Do you really need a B2B eCommerce site if the majority of your sales come from face-to-face interactions?

This is a question many companies are wrestling within the new digital age. 

B2B businesses have historically thrived by developing relationships with their clients. These relationships might begin with a cold call. Though over many days, weeks and months, companies try to woo corporate prospects with as much attention as possible.

This makes sense — especially when dealing with big-ticket items. The more money there is on the table, the more comfortable the buyer must feel.

If your B2B business is entirely offline, you’re leaving money on the table. While corporate decision-makers often like the personal touch, they’re still “consumers” who respond to the speed, ease and convenience of online shopping.

In fact, B2B eCommerce is already a $1 trillion industry in just the United States alone. Globally, it’s worth more than $12 trillion — which is six times larger than the B2C market.

If you haven’t already taken your business online, below are five essential steps to get started:

1. A Fast, Mobile-Friendly B2B eCommerce Site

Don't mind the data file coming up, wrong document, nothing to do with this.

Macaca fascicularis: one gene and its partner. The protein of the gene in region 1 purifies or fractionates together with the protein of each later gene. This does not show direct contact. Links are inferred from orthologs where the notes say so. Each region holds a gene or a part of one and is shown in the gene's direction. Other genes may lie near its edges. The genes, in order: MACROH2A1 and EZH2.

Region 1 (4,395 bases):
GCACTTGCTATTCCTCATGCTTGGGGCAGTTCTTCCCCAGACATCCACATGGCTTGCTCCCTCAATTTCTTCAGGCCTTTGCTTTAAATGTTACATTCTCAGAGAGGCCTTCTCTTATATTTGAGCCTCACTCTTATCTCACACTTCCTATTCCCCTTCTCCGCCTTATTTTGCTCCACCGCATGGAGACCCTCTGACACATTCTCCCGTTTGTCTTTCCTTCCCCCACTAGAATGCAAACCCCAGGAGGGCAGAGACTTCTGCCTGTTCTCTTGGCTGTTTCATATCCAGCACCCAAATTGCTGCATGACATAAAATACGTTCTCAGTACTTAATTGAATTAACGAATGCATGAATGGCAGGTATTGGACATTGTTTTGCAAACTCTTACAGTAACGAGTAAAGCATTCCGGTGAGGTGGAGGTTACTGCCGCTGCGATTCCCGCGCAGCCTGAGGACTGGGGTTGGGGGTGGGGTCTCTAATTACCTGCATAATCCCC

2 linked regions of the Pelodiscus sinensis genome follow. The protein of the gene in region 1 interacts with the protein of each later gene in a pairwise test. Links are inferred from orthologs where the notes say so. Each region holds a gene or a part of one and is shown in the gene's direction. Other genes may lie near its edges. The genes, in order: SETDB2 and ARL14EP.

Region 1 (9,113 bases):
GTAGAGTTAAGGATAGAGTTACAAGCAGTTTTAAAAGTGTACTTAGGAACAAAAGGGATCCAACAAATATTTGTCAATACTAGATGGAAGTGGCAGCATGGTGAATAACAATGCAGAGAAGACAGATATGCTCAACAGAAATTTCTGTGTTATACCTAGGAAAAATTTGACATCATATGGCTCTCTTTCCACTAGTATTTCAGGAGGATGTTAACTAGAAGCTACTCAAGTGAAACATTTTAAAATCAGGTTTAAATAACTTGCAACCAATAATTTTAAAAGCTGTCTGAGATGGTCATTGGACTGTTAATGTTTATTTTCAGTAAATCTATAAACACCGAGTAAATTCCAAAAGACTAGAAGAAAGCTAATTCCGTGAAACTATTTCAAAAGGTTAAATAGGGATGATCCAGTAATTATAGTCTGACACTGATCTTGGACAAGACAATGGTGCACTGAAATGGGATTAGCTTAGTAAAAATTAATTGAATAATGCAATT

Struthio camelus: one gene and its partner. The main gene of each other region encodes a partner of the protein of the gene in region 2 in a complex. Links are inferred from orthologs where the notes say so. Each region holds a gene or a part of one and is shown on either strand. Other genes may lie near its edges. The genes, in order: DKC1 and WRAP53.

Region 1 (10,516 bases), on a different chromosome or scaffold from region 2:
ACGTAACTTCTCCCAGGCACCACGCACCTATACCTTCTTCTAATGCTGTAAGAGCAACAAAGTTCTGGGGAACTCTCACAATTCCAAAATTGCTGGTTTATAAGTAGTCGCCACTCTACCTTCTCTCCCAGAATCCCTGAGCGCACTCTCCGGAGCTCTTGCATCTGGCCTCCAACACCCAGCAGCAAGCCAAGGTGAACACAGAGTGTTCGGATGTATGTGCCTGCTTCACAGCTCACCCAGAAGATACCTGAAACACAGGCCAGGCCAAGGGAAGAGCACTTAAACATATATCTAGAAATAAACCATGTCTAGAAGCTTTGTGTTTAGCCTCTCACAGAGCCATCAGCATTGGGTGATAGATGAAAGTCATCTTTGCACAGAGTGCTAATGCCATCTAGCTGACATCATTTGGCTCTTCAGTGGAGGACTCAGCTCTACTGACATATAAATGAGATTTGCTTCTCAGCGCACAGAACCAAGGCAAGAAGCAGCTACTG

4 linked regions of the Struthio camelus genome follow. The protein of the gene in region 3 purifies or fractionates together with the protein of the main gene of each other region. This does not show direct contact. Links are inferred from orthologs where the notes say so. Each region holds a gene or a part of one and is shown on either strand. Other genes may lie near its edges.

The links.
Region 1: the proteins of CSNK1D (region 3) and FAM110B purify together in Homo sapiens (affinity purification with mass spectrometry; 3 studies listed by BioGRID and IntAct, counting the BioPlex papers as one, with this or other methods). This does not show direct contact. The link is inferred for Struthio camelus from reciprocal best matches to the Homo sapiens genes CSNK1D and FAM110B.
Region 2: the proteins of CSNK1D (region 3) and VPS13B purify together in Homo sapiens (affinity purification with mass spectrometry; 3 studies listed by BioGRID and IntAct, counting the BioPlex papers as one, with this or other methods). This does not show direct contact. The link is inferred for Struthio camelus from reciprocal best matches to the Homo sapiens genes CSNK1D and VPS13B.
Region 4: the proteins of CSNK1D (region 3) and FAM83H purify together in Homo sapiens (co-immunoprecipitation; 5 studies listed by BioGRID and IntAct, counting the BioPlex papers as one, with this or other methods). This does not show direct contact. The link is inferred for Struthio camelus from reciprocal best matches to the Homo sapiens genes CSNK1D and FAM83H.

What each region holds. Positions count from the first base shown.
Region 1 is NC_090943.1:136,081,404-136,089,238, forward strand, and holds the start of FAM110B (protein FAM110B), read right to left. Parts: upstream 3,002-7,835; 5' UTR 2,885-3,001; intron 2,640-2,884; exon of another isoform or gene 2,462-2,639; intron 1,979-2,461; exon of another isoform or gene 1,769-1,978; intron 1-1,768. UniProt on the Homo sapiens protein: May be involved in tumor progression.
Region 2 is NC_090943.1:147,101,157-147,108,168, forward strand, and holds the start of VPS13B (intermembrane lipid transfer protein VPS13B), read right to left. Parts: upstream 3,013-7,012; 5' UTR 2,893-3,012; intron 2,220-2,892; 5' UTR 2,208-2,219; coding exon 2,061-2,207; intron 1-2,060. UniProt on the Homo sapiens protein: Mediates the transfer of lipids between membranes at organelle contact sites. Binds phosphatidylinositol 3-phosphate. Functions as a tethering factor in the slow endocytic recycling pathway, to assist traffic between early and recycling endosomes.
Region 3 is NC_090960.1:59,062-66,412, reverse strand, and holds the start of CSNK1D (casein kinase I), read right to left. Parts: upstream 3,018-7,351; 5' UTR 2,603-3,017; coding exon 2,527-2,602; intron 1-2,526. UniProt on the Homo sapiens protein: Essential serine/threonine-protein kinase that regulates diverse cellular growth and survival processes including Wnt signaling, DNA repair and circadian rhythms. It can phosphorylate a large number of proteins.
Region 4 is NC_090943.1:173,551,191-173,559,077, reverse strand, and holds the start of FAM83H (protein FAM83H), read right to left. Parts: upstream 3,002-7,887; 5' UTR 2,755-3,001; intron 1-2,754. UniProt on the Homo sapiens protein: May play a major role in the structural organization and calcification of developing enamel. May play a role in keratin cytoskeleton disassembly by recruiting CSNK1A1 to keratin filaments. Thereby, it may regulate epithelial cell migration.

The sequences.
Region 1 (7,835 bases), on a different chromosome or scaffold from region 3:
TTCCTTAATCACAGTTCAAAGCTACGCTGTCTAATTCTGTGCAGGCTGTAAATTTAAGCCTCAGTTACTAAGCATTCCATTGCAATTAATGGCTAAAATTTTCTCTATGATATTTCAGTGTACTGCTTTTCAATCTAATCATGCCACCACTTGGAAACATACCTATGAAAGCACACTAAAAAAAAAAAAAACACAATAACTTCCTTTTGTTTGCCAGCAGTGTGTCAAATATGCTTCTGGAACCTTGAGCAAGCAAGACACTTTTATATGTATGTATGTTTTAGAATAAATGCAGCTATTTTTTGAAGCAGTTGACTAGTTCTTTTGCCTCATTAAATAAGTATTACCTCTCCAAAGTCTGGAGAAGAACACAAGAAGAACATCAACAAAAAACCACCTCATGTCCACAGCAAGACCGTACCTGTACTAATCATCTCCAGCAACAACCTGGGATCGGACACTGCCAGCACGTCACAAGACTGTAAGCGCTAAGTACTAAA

You need an online presence to generate online sales (obviously). If you’re like most B2B businesses, you probably already have a website.

Success in 2020 and beyond requires that your B2B eCommerce site be:

  • Mobile-friendly: In 2016, mobile browsing officially overtook Internet searches made via desktop. This trend will only become more pronounced as smartphone technology continues to improve.
  • Blazingly fast: Today’s online shoppers have such short attention spans that an estimated 53% of mobile users will abandon a webpage that doesn’t load within three seconds.
  • Easy to navigate: If web visitors have to search for contact information, refund policies or customer support, then your website isn’t as intuitive as it could be. Making that first online sale will probably be a struggle.

2. Secure Online Payment Capabilities

You won’t make many B2B eCommerce sales if you don’t have a way to accept payments online. Be wary of solutions targeted for the B2C market. That’s because corporate buyers typically require more secure payment options than their consumer counterparts do.

In other words, Level 1 credit card processing won’t be enough. You’ll also need to explore Levels 2 and 3 processing options to instill confidence among B2B clients. Online ACH payment options are also worth adding to the mix.

No matter which payment solution you choose, however, it’s important to select a provider that specializes in PCI-compliant data security to protect your business and clients from fraud.

Ideally, your payment environment should also include recurring billing and automatic fulfillment to make the shopping process as streamlined as possible for your most frequent buyers.

3. Adding an Online Catalog to Your B2B eCommerce Site

Because there is virtually zero face-to-face contact in B2B eCommerce, your site must do all the selling for you. This means having an online catalog of your inventory, complete with:

  • Clear product descriptions that highlight the benefits of what you are selling